I haven’t been able to find out where this influence sparked from, but most home-style Chinese restaurants in town have “Chicken Steak” in their menus, most probably pronounced the old way of ‘bistik ayam‘. It is very much like Viennese schnitzel, but with butter gravy and side order of homemade french fries, fresh tomatoes, lettuce and cucumber. Also instead of serving them as individual main course, it is served as one of sharing dishes, with steamed rice and other main meals. Can always tell which one goes first. The crunchy chicken and the fries! The sad lettuce is always the last to go. Except when we go with real breathing friends who actually choose lettuce over meat.
It is one of the dish that my mother makes that I have very fond memories of. We had great time in the kitchen last week when she finally showed me how it is prepared.
Prepping the chicken for deep frying, making the gravy, cutting the potatoes for fries – all seemed to be a lot of work, but they are actually very simple.
This is the one gourd I didn’t really get. It looks pruney. It is green. It is amazingly bitter. Couldn’t hold it down! Literally.
We often find bitter gourd prepared in the way that loses its texture and flavor all together. Simply because it is not the easiest thing to swallow down. The most common way is to cook it with variety of paste because the gourd can soak up the juices pretty easily then mask its real character. Although I am a big fan of pickled ampalaya (Filipino’s pickled bitter gourd prepared with vinegar, salt and sugar), bitter gourd fried with eggs in shape of omelette is refreshingly nice.
I still need a lot of plain steamed rice but you can enjoy the gourd the way it is meant to be eaten. Plain, crunchy and bitter.
I wonder if spring rolls means a taste of spring rolled in a piece of wrapper. It could be.
I personally love the simplified modern style of fried spring rolls. It is the kind that you pick up at the freezer section at supermarket. Spring rolls from the restaurants or the ready-made version from the supermarket are made using instant roll wrapper, that have to be deep fried before serving. The conveniently packed wrappers are made from wheat flour.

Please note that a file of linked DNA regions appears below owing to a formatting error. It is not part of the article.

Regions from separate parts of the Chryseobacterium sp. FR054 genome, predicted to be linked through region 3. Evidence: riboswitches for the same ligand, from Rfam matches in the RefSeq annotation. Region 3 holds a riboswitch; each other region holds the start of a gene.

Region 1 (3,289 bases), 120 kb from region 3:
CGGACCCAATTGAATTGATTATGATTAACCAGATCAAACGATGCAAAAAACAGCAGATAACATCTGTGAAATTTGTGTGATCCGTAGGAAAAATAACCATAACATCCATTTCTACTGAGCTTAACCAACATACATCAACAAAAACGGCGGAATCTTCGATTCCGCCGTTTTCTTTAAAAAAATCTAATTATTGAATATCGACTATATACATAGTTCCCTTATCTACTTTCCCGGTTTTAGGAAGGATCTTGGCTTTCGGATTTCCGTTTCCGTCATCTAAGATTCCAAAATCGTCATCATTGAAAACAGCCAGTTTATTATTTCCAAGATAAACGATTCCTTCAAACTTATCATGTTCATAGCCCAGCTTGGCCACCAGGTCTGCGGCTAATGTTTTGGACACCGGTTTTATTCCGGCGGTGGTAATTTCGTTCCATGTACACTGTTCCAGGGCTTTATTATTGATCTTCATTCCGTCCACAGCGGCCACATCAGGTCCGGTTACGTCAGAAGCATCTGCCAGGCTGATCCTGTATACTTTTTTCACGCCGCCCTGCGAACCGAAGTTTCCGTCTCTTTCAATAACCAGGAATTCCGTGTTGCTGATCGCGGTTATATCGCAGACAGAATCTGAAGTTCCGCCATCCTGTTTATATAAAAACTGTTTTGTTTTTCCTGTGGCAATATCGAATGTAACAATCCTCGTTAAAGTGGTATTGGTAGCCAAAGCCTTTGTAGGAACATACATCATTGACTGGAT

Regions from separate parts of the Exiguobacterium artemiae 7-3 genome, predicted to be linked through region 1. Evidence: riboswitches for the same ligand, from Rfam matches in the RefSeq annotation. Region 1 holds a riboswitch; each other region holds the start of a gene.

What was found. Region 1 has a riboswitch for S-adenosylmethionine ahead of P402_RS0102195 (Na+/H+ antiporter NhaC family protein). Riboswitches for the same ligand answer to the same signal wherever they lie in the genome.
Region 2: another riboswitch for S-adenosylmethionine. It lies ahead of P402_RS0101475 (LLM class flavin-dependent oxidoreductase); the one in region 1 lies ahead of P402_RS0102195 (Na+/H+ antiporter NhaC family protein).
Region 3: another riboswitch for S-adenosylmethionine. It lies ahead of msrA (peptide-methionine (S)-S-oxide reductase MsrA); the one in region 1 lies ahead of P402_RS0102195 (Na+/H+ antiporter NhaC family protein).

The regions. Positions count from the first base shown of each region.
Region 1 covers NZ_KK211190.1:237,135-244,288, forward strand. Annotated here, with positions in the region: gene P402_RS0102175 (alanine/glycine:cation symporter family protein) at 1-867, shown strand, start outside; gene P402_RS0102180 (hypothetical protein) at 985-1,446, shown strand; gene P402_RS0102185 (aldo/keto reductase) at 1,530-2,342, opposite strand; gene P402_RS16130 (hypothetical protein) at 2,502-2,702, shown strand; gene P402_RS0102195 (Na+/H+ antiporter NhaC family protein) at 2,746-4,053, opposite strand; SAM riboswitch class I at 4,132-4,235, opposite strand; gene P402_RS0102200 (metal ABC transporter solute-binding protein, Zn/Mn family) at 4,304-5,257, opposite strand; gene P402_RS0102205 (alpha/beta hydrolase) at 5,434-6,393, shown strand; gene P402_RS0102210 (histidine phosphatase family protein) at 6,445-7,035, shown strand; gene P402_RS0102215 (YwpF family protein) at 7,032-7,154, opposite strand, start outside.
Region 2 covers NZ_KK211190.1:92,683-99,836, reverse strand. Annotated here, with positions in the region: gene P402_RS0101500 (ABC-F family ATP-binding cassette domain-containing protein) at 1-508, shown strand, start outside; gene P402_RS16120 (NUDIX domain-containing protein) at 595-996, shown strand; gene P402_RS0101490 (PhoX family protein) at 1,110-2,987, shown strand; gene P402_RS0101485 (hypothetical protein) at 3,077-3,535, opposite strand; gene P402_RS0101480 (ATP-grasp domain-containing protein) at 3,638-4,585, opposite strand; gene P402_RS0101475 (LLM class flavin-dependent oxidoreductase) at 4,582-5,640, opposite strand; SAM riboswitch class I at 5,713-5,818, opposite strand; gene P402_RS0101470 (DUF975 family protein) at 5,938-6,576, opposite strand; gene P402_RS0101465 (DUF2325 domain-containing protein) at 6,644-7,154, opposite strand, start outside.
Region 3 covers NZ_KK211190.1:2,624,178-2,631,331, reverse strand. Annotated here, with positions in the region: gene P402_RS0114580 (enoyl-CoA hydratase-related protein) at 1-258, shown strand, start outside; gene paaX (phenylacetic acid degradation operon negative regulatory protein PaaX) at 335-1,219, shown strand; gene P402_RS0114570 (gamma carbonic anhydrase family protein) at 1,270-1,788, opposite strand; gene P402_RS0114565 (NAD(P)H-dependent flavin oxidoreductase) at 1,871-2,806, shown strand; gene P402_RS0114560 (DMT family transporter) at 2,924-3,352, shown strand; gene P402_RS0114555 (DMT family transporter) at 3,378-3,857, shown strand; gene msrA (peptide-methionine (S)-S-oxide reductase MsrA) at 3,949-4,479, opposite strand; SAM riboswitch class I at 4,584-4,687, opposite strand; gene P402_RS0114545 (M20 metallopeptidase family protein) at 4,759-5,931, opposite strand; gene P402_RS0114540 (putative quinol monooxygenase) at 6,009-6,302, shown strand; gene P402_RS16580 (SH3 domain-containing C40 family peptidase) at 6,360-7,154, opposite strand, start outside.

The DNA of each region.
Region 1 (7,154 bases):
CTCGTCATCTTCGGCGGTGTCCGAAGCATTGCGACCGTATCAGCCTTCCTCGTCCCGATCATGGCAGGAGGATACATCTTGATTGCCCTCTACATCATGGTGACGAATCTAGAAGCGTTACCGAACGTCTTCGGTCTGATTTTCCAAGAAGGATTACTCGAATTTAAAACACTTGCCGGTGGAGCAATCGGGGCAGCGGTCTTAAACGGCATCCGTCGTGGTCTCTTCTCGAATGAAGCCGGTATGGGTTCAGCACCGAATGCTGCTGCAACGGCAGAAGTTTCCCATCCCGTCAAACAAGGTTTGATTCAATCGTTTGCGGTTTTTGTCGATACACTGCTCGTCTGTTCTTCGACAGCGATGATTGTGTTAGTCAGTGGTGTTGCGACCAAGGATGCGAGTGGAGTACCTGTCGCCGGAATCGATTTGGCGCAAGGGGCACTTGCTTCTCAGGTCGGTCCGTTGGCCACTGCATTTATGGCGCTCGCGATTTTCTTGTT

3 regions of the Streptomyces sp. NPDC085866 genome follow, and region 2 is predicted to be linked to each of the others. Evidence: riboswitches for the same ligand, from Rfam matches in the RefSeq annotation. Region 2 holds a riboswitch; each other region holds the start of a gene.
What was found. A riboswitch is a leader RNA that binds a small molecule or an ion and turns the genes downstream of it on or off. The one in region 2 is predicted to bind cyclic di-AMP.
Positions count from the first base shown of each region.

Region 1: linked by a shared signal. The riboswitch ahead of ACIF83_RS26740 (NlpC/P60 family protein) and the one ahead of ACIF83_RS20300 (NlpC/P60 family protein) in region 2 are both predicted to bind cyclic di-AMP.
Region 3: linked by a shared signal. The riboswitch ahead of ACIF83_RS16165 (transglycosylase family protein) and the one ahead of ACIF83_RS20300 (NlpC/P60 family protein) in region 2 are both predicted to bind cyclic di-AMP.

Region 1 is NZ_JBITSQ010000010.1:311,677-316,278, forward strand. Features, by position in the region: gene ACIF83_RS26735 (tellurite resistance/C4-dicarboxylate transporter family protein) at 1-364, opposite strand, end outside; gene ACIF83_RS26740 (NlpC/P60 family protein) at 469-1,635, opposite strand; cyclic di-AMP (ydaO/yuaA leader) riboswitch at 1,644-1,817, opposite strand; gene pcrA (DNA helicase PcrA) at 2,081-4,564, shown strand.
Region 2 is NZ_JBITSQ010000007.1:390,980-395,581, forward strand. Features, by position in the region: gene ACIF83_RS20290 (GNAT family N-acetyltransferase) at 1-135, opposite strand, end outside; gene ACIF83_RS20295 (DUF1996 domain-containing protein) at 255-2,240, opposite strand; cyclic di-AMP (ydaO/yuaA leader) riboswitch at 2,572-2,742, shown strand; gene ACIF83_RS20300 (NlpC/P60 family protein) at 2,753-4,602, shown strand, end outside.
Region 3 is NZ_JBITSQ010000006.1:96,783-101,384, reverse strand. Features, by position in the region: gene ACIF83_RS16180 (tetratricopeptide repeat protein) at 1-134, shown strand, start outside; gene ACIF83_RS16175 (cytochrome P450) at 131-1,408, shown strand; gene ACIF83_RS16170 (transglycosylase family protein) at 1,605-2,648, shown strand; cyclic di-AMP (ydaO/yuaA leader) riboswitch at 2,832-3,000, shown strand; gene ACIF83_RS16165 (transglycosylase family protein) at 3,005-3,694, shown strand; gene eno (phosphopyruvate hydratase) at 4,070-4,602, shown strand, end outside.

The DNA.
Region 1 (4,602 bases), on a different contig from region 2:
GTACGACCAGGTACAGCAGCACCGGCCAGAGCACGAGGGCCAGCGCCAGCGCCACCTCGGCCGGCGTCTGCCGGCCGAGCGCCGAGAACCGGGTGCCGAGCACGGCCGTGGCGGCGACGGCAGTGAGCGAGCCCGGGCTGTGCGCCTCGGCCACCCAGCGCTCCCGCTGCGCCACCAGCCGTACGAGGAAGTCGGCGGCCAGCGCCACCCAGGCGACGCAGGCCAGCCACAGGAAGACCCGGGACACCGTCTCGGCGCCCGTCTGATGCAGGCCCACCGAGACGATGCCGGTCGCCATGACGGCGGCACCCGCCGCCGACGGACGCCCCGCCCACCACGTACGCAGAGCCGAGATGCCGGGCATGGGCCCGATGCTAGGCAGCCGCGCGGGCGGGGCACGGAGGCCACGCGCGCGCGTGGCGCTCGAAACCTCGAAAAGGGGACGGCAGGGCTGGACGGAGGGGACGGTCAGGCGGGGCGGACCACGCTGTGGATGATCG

The Chinese hawker version is made using rice flour wrapper, which is round – something like Vietnamese spring roll wrappers, but not see-through. These are bought in the wet market and can only last two days if sealed properly and refrigerated. Not many hawkers sell these anymore, I think it is because the skin is quite difficult to make. The spring rolls made using this skin wrapper can be eaten without deep frying. And they don’t last very long. Has to be consumed within hours of making if not fried.
This Chinese-style spring rolls are called “Popiah” in our local Fujian (Hokkien) dialect and as wherever there are Fujianese, there is popiah. Slightly different variation in filling can be found in Malaysia, Singapore and Taiwan.
So the popiah spring rolls have lettuce, stir fried jicama and carrot, stir fried bean curd and bean sprouts, deep fried pork fat, braised pork belly, omelette, and sweet golden sauce. It does sound like a mouthful, doesn’t it? I like a lot of hot sweet sauce with it. Sometimes we got the ones with roasted peanuts.